But most laundromats are switching to some sort of credit card-operated machine so, hopefully, this won’t be an issue in the near future.
I also don’t care for doing my laundry in public. I always catch some weirdo staring at my boxers and it grinds my gears. Parading your underwear in a public place is odd,
Not to mention the fact that if you lose any article of clothing at a laundromat, it’s gone forever. I shudder to think of the socks that I have left abandoned at laundromats and try to imagine where they are now. Hopefully a better place.
A huge drawback of going to the laundromat is that you are kind of stuck there while the clothes are washing. I dislike being tied to one spot with nothing to do, but I have left laundry unattended before and someone always removes it to get to the idle machine I was using.
I really don’t like strangers handling my delicates and I feel the urge to put them in the wash again if someone removes them from the wash.
Overall though, I think the Laundromat is a great option for washing on the road. Just make sure to bring a book to read while waiting for your clothes.
Here is a quick recap of everything discussed about the laundromat.
- Laundromats are everywhere and readily available
- They are cheap
- You can wash all of your clothes fast
- You usually need cash, and who carries cash?
- You have to wash your clothes in public which, personally, gives me the creeps.
- You have to wait around for your clothes to finish washing.
Installing a Washer and Dryer
If the thought of going to a laundromat still gives you the willies, you could always install a washer and dryer. The process is expensive but well worth it to some people.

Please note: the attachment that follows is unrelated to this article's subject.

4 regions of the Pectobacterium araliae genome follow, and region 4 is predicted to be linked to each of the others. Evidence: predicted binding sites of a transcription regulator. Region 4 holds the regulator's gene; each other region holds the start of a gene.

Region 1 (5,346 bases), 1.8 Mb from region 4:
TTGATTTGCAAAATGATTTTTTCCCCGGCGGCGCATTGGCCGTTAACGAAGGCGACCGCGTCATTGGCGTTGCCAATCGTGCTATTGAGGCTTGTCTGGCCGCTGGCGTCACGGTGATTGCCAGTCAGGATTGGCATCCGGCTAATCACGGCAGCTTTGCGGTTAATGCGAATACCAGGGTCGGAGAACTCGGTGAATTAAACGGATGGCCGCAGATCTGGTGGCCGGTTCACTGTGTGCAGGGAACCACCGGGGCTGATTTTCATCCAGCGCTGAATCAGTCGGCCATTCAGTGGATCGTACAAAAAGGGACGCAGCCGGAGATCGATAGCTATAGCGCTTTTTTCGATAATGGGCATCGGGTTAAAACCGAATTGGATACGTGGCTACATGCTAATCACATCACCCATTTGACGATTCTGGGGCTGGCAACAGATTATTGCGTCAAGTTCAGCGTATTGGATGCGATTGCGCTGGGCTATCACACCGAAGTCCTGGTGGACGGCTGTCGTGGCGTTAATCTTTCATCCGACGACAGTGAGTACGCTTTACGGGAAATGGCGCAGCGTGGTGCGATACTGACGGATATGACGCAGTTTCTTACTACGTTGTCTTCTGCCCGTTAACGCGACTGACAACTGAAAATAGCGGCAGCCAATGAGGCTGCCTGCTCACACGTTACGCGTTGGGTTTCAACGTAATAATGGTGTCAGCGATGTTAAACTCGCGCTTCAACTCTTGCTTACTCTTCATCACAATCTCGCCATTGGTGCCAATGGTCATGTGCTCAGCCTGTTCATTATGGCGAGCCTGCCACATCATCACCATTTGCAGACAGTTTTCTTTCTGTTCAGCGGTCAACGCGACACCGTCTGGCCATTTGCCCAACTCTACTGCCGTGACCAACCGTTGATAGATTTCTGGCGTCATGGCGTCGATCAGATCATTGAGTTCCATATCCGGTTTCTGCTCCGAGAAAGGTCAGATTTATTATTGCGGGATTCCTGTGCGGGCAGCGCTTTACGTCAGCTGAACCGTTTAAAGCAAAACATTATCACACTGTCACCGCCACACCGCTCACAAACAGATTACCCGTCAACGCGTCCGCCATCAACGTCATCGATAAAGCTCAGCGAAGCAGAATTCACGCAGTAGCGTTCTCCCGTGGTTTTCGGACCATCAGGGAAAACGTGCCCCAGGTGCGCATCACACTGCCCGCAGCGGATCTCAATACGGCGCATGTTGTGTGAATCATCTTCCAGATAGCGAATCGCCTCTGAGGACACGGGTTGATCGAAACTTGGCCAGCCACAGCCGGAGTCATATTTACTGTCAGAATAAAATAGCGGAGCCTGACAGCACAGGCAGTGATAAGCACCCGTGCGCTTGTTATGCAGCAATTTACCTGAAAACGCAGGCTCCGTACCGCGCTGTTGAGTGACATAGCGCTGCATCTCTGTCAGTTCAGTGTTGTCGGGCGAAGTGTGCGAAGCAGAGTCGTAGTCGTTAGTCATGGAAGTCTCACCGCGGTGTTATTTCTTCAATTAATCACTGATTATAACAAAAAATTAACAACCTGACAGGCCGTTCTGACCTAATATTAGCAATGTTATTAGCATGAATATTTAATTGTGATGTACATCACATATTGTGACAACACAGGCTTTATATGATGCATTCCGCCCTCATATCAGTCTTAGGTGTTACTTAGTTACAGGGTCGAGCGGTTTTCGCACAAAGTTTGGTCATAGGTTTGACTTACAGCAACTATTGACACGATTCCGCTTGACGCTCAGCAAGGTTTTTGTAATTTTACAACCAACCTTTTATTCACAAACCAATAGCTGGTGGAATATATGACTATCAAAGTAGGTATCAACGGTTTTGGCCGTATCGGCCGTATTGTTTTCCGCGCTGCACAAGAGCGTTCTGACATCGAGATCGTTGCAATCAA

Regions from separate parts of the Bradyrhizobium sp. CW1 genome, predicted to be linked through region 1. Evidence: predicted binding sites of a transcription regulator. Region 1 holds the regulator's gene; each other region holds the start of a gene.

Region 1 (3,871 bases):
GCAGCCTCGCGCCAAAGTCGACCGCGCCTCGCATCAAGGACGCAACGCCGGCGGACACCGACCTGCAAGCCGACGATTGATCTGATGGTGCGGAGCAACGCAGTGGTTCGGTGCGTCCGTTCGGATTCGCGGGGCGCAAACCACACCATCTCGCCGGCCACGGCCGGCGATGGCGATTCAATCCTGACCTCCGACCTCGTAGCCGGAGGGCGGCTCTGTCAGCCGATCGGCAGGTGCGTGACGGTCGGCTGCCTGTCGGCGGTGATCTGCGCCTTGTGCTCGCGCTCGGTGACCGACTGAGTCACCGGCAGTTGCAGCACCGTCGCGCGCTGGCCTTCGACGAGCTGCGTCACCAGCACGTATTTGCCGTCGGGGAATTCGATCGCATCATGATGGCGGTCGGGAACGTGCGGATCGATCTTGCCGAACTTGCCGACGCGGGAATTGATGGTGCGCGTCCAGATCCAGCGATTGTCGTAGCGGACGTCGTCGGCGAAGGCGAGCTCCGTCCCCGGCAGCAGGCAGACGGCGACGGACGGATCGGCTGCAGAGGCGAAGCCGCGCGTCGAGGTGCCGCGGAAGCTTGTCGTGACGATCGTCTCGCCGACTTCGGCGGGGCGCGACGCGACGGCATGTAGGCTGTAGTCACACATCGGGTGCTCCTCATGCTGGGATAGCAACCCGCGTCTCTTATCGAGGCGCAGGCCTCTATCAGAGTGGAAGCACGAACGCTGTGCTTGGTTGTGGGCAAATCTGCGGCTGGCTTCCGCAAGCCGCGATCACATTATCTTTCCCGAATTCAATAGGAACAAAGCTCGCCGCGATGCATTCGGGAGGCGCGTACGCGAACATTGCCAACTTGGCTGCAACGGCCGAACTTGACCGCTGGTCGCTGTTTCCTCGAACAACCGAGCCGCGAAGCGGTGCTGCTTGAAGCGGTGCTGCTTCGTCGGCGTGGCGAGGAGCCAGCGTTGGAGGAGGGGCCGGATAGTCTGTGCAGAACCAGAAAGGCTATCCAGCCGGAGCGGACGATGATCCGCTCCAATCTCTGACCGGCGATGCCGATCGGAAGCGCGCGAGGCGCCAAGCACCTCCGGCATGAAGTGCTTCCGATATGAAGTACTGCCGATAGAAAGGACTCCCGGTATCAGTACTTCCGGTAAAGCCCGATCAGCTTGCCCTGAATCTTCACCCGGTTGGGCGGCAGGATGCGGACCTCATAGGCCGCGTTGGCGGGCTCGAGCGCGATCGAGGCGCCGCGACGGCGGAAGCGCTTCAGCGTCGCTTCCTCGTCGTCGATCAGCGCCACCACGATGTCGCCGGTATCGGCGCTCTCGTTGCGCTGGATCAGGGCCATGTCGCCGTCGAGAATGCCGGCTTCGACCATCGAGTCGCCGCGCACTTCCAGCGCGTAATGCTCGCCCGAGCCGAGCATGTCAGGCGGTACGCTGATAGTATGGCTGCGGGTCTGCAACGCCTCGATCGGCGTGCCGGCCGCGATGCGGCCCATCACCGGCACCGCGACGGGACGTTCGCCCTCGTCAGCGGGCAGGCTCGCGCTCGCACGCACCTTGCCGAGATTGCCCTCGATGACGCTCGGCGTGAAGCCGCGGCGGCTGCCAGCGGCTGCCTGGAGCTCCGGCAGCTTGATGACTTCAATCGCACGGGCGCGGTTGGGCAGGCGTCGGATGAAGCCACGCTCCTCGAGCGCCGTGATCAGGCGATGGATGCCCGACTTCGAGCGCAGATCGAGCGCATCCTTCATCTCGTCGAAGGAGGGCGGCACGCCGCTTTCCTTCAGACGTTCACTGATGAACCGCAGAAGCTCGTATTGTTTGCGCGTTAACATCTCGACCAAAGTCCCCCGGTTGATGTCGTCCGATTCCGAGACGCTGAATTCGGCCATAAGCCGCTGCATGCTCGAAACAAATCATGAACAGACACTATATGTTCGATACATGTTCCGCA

There are two options when it comes to a bit of heavy customization like this.
- Hire a professional, or
- Do it yourself.
Unless you are a contractor or some sort of construction genius, I do not recommend installing a washer and dryer on an Airstream yourself.
I think you will find them very different than most traditional handyman jobs and are liable to screw up your beautiful Airstream.
Hiring a professional isn’t cheap, but will at least ensure that your Airstream remains in one piece.
Airstream customization specialty shops are hard to come by, only a handful around the country I imagine, but their work is professional and well executed.
Ultimateairstream.com, for example, will upgrade your Airstream with a washer and dryer and are able to do a whole host of other projects as well. I have seen some of their work and it is gorgeous.
Contact them, or any Airstream dealership and they will be able to point you to a shop nearby.
Other Washing Options
If none of these options strike your fancy then there are alternatives.
There are portable washing machines that can be plugged in and can handle small loads of clothes. These usually have poor reviews on Amazon though, and can’t handle too many clothes at once.
However, if you are running it 24/7 then you should be able to manage.
You could always buy a washing bin and do the laundry by hand. A lot of people don’t realize how long it takes to do laundry by hand. Hours. And I mean HOURS of time. If you like doing laundry for days on end and don’t mind the blisters on your hand, go for it.
Lastly, you can always pay someone 20 dollars and they will do anything you want including washing your clothes. I have used services like this before and my clothes always come back pristinely clean. Not a bad option.
There are apps and websites you can find where people are willing to do oddjobs like that for you, so look there if you are interested.
Do Airstreams have bathrooms? All Airstream campers have bathrooms, and they are pretty nice as well. Bathrooms include a sink, toilet, and usually a bath/shower combo.
How much does an Airstream cost? You can buy Airstreams starting at around $40,000, but more realistically around $50,000. The largest models, like the Airstream Pendleton, can cost upward of $115,000.